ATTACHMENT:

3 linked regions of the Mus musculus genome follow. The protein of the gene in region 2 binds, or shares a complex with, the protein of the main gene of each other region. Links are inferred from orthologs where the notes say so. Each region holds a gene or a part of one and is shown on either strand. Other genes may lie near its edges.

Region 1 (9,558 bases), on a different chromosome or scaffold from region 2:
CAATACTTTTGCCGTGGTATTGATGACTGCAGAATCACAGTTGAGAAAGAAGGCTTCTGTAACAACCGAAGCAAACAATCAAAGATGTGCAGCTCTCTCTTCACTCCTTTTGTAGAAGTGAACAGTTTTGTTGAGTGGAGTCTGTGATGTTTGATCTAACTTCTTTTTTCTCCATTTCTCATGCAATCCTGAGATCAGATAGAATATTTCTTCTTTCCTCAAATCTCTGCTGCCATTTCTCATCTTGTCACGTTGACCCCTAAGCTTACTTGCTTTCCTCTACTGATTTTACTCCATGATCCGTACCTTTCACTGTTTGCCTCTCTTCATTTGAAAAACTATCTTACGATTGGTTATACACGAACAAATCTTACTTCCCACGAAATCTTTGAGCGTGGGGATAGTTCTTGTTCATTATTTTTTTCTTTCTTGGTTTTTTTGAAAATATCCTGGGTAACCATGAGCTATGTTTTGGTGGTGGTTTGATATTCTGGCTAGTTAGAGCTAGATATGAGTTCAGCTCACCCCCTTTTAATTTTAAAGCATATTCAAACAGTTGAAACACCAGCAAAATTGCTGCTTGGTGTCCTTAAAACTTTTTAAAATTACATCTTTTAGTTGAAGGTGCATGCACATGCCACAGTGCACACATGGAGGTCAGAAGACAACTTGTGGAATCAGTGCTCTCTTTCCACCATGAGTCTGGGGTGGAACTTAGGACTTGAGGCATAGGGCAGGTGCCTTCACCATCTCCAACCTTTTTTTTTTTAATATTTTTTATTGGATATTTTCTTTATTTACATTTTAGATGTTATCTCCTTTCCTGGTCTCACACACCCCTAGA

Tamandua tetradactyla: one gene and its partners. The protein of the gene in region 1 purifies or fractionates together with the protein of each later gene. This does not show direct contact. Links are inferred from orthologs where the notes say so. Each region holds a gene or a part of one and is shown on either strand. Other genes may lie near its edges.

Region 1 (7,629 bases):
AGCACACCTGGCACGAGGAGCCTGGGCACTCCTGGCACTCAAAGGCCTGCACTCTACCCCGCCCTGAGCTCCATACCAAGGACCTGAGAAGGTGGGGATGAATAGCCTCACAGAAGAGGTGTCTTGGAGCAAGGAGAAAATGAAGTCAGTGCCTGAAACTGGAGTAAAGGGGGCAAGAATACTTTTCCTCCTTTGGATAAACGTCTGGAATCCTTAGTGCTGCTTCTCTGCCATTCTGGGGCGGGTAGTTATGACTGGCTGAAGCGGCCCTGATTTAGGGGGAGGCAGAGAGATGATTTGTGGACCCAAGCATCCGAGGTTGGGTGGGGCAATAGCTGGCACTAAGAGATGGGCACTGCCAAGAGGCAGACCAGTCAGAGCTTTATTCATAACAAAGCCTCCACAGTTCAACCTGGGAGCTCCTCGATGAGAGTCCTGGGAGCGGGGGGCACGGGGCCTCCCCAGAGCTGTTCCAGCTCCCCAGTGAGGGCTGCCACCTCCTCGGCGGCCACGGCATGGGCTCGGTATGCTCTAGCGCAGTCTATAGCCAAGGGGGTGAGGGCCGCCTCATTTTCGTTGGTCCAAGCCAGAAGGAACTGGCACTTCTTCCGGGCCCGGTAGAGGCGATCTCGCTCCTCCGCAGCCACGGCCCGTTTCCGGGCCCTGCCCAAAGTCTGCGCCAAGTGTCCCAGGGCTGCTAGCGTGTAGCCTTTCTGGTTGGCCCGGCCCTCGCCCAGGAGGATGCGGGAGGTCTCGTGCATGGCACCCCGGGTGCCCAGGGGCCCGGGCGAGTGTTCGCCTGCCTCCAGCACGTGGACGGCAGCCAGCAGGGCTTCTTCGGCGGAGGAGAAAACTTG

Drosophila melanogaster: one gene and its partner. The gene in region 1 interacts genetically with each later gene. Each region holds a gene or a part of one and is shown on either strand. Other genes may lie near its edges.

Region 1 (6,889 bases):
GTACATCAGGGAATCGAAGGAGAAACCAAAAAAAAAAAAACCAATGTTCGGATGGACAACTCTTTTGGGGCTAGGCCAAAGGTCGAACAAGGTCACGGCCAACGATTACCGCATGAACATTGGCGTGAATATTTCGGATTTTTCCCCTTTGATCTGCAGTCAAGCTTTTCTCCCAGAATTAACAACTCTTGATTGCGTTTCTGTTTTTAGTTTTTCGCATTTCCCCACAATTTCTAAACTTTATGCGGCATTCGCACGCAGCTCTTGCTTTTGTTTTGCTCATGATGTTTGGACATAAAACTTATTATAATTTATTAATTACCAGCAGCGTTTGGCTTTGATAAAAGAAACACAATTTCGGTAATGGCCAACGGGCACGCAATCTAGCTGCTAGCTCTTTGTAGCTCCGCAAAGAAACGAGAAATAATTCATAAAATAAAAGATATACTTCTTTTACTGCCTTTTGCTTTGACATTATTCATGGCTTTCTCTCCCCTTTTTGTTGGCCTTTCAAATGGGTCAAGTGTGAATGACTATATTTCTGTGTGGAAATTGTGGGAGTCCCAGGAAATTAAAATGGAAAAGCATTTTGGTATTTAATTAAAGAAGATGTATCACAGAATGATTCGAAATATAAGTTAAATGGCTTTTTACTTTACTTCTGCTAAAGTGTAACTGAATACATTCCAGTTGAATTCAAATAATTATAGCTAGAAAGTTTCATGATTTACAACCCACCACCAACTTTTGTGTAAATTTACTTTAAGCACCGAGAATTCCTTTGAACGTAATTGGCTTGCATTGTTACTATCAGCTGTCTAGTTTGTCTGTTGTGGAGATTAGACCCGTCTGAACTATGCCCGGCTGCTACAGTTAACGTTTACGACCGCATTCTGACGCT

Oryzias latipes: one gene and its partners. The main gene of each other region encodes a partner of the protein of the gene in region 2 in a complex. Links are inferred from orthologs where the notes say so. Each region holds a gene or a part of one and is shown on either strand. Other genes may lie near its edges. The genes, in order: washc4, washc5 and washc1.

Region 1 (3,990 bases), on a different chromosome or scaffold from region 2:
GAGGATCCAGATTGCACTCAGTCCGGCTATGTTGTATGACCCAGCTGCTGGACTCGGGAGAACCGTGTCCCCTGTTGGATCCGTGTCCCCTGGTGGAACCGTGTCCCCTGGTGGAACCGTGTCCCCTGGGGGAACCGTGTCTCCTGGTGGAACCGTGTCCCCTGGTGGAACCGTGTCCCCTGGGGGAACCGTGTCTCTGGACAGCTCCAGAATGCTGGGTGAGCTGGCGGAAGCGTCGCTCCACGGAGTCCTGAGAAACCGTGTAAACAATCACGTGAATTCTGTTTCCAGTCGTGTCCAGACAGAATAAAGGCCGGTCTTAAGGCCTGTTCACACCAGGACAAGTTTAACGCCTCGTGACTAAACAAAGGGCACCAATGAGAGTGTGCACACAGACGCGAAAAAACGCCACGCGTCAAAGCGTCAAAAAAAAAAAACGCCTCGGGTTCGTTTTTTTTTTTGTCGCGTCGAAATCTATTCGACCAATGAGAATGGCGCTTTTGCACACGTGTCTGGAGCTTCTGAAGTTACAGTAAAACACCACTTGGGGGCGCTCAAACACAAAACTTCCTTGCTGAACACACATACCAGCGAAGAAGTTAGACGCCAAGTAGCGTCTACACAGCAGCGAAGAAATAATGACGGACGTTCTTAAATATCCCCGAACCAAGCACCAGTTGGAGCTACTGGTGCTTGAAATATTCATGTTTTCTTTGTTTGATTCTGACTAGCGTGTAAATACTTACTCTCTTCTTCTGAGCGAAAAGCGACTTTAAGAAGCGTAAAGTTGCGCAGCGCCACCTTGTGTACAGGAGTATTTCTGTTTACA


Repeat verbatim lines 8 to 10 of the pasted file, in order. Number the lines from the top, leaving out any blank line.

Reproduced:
Region 1 (6,889 bases):
GTACATCAGGGAATCGAAGGAGAAACCAAAAAAAAAAAAACCAATGTTCGGATGGACAACTCTTTTGGGGCTAGGCCAAAGGTCGAACAAGGTCACGGCCAACGATTACCGCATGAACATTGGCGTGAATATTTCGGATTTTTCCCCTTTGATCTGCAGTCAAGCTTTTCTCCCAGAATTAACAACTCTTGATTGCGTTTCTGTTTTTAGTTTTTCGCATTTCCCCACAATTTCTAAACTTTATGCGGCATTCGCACGCAGCTCTTGCTTTTGTTTTGCTCATGATGTTTGGACATAAAACTTATTATAATTTATTAATTACCAGCAGCGTTTGGCTTTGATAAAAGAAACACAATTTCGGTAATGGCCAACGGGCACGCAATCTAGCTGCTAGCTCTTTGTAGCTCCGCAAAGAAACGAGAAATAATTCATAAAATAAAAGATATACTTCTTTTACTGCCTTTTGCTTTGACATTATTCATGGCTTTCTCTCCCCTTTTTGTTGGCCTTTCAAATGGGTCAAGTGTGAATGACTATATTTCTGTGTGGAAATTGTGGGAGTCCCAGGAAATTAAAATGGAAAAGCATTTTGGTATTTAATTAAAGAAGATGTATCACAGAATGATTCGAAATATAAGTTAAATGGCTTTTTACTTTACTTCTGCTAAAGTGTAACTGAATACATTCCAGTTGAATTCAAATAATTATAGCTAGAAAGTTTCATGATTTACAACCCACCACCAACTTTTGTGTAAATTTACTTTAAGCACCGAGAATTCCTTTGAACGTAATTGGCTTGCATTGTTACTATCAGCTGTCTAGTTTGTCTGTTGTGGAGATTAGACCCGTCTGAACTATGCCCGGCTGCTACAGTTAACGTTTACGACCGCATTCTGACGCT

Oryzias latipes: one gene and its partners. The main gene of each other region encodes a partner of the protein of the gene in region 2 in a complex. Links are inferred from orthologs where the notes say so. Each region holds a gene or a part of one and is shown on either strand. Other genes may lie near its edges. The genes, in order: washc4, washc5 and washc1.